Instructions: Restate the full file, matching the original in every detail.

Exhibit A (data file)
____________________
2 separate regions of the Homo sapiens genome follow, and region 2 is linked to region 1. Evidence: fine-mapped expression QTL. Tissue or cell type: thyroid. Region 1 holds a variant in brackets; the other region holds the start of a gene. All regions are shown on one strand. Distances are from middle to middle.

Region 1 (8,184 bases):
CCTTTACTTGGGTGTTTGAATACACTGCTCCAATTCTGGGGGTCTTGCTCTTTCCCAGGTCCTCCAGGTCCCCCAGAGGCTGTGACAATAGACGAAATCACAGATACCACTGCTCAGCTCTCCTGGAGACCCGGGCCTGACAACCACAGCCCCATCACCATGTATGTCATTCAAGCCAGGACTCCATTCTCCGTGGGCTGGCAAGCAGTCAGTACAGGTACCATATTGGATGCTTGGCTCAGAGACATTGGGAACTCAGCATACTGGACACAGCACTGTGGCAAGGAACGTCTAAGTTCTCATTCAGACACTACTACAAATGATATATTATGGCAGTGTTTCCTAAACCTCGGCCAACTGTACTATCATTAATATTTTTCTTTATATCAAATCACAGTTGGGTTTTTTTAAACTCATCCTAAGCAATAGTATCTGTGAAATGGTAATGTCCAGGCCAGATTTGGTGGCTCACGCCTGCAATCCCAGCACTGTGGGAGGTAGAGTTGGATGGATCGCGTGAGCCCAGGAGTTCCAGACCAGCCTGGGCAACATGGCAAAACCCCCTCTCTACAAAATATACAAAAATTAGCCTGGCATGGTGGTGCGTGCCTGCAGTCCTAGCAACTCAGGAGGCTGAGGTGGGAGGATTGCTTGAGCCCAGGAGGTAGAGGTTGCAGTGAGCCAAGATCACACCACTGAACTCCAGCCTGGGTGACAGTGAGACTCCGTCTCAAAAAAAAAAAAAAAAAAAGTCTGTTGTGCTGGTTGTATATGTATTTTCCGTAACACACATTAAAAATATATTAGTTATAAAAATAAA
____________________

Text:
2 separate regions of the Homo sapiens genome follow, and region 2 is linked to region 1. Evidence: fine-mapped expression QTL. Tissue or cell type: thyroid. Region 1 holds a variant in brackets; the other region holds the start of a gene. All regions are shown on one strand. Distances are from middle to middle.

Region 1 (8,184 bases):
CCTTTACTTGGGTGTTTGAATACACTGCTCCAATTCTGGGGGTCTTGCTCTTTCCCAGGTCCTCCAGGTCCCCCAGAGGCTGTGACAATAGACGAAATCACAGATACCACTGCTCAGCTCTCCTGGAGACCCGGGCCTGACAACCACAGCCCCATCACCATGTATGTCATTCAAGCCAGGACTCCATTCTCCGTGGGCTGGCAAGCAGTCAGTACAGGTACCATATTGGATGCTTGGCTCAGAGACATTGGGAACTCAGCATACTGGACACAGCACTGTGGCAAGGAACGTCTAAGTTCTCATTCAGACACTACTACAAATGATATATTATGGCAGTGTTTCCTAAACCTCGGCCAACTGTACTATCATTAATATTTTTCTTTATATCAAATCACAGTTGGGTTTTTTTAAACTCATCCTAAGCAATAGTATCTGTGAAATGGTAATGTCCAGGCCAGATTTGGTGGCTCACGCCTGCAATCCCAGCACTGTGGGAGGTAGAGTTGGATGGATCGCGTGAGCCCAGGAGTTCCAGACCAGCCTGGGCAACATGGCAAAACCCCCTCTCTACAAAATATACAAAAATTAGCCTGGCATGGTGGTGCGTGCCTGCAGTCCTAGCAACTCAGGAGGCTGAGGTGGGAGGATTGCTTGAGCCCAGGAGGTAGAGGTTGCAGTGAGCCAAGATCACACCACTGAACTCCAGCCTGGGTGACAGTGAGACTCCGTCTCAAAAAAAAAAAAAAAAAAAGTCTGTTGTGCTGGTTGTATATGTATTTTCCGTAACACACATTAAAAATATATTAGTTATAAAAATAAA